Improving air quality is key for our children’s future.

Children are one of the worst affected groups when it comes to air pollution. According to Unicef UK, children are growing up breathing hazardous levels of toxic air across 86% the UK. It stunts their lung development and increases risk of asthma and pneumonia. Furthermore children breathing toxic air are four times more likely to have reduced lung function in adulthood. All policymakers should take necessary action to protect children especially from road transport emissions. A recent study found that children are most exposed travelling to school, not in the classroom [8].

The latest Breathe London dataset of nitrogen oxides (NOx) pollution at 1,795 primary schools across the city [9] attributes 45% of the pollution in Barnet to road traffic. The 10 schools in Barnet most affected by poor air quality are:

  1. Wentworth Tutorial College
  2. Wessex Gardens Primary
  3. Golders Hill
  4. Mapledown
  5. Colindale Primary
  6. St Josephs Catholic Primary
  7. Beis Medrash Elyon
  8. All Saints CofE Primary NW2
  9. Barnet Hill Academy
  10. Nancy Reuben Primary

Websources:

[1] https://www.imperial.ac.uk/news/213273/tackling-londons-pollution-will-increase-life/

https://www.londonair.org.uk/london/asp/lahome.asp?la_id=2

[2] https://www.sciencedirect.com/science/article/pii/S0269749120365489

[3] https://tfl.gov.uk/modes/driving/ultra-low-emission-zone/ulez-expansion

[4] https://www.barnet.gov.uk/environmental-problems/air-quality/air-quality-action-plan

[5] https://www.breathelondon.org/

[6] Department for Environment, Food and Rural Affairs: Clean Air Strategy

[7] Public Health England: Estimation of costs to the NHS and social care due to the health impacts of air pollution, https://www.gov.uk/government/publications/air-pollution-a-tool-to-estimate-healthcare-costs

[8] https://www.london.gov.uk/press-releases/mayoral/walking-to-school-on-back-streets-halves-pollution

[9] https://www.edfeurope.org/news/2020/10/11/new-data-air-pollution-sources-london-schools

[10] https://www.unicef.org.uk/press-releases/child-health-experts-warn-air-pollution-is-damaging-childrens-health/

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Reducing carbon emissions from Barnet’s homes

by Syed Ahmed

A great blog by housing energy efficiency specialists Parity Projects on the workforce required to see homes on a zero carbon pathway – and the retrofit tasks and skills required to upgrade homes. As a reminder of the challenge just in Barnet – never mind the UK – there are 160,000 homes in the borough. The latest data shows that through the Mayor’s energy efficiency scheme have supported the retrofit of exactly 200 homes in the borough since 2016 (see data here). The Energy Company Obligation (ECO) programme is the Government’s main household energy efficiency programme. The latest data published by the Department of Business Energy and Industry (BEIS) shows that just over 5,000 homes received an energy efficiency improvement since this new phase of the scheme began operation in 2015. (See BEIS statistics for March 2020 here – tab 4.4 of the spreadsheet there).

So – over the past five years or so, being generous, some 5,500 homes in Barnet have had some form of energy efficiency improvements installed through a targeted programme. In addition – approximately 1.6m boilers are replaced every year across the UK. Barnet’s likely share of this would be about 10,000 or so per year – 50,000 over the past five years – which would all have improved the energy efficiency of homes.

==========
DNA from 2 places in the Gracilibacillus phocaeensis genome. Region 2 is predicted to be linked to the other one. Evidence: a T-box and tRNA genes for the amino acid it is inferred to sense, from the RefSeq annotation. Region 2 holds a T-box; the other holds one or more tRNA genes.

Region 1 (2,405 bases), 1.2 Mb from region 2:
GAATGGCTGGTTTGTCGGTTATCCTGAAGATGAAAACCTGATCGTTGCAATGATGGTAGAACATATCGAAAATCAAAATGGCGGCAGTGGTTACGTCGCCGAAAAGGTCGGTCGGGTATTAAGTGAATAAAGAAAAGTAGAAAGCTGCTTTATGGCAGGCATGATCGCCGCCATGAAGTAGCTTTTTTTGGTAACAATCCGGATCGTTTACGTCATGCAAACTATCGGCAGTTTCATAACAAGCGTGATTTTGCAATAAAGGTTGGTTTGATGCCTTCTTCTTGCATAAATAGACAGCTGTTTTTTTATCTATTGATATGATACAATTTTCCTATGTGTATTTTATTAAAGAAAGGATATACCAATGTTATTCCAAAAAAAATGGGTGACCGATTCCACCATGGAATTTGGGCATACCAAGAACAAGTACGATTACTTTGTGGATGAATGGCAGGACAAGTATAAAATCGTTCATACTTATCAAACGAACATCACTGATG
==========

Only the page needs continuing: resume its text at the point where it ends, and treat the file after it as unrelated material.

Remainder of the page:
Whilst this level of activity is to be welcomed, none of the work currently being undertaken in existing homes achieves anything near the zero carbon standard needed to fully address the climate emergency. Much deeper retrofits are required, and the scale of action needs to be significantly increased if we are to reduce emissions from the domestic sector across Barnet and all other parts of the UK.

Prioritising energy efficiency in Barnet’s homes will boost opportunities for local building services companies, insulation firms, plumbers and other associated trades. These are exactly the SMEs currently being hammered during the lockdown. Boosting energy efficiency will be good for Barnet’s homes, for tackling fuel poverty, for resident’s health and supporting local businesses and employment.

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Post -Covid 19: What Will Be The New Normal?

by Tony Sarchet

A crisis as serious as the current pandemic has put normal life on hold. At the same time, it raises certain concerns about exactly what kind of normal life we should be hoping to return to once the crisis has passed. A lower carbon one would be nice.

Here are a few questions that have occurred to me, prompted by the changes we have all been living through:

Now that we’ve all been forced to get used to conducting meetings from home using platforms such as Zoom, will companies in future enthusiastically revert to spending large sums of money sending their employees across the country, continent or world to check into expensive hotels in order to transact business? Or will some proportion of them decide to forego the jet lag, the travel time and the expenditure? What will this mean for projected future airline capacity? Will the money these airlines are already pleading the government to bail them out with turn out to be money well-spent?

And now that companies have been forced to make arrangements for many of their employees to work from home, how many of them may occasionally prefer not to have to undergo the crowded and stressful daily commute? Will this have an impact on future passenger numbers?

And now that many smaller companies which previously supplied produce exclusively to restaurants and cafes have started offering home deliveries of fresh fruit and vegetables of impressively good quality, how much of a chunk of the big supermarkets’ consumer business might they retain? And wouldn’t this be good for both growers and wholesalers, and maybe even help to reduce food miles?

The new normal seems to be a place where there is such a thing as society, where people in medicine and the caring professions are regarded as heroes. I wonder what else will be discovered – or rediscovered?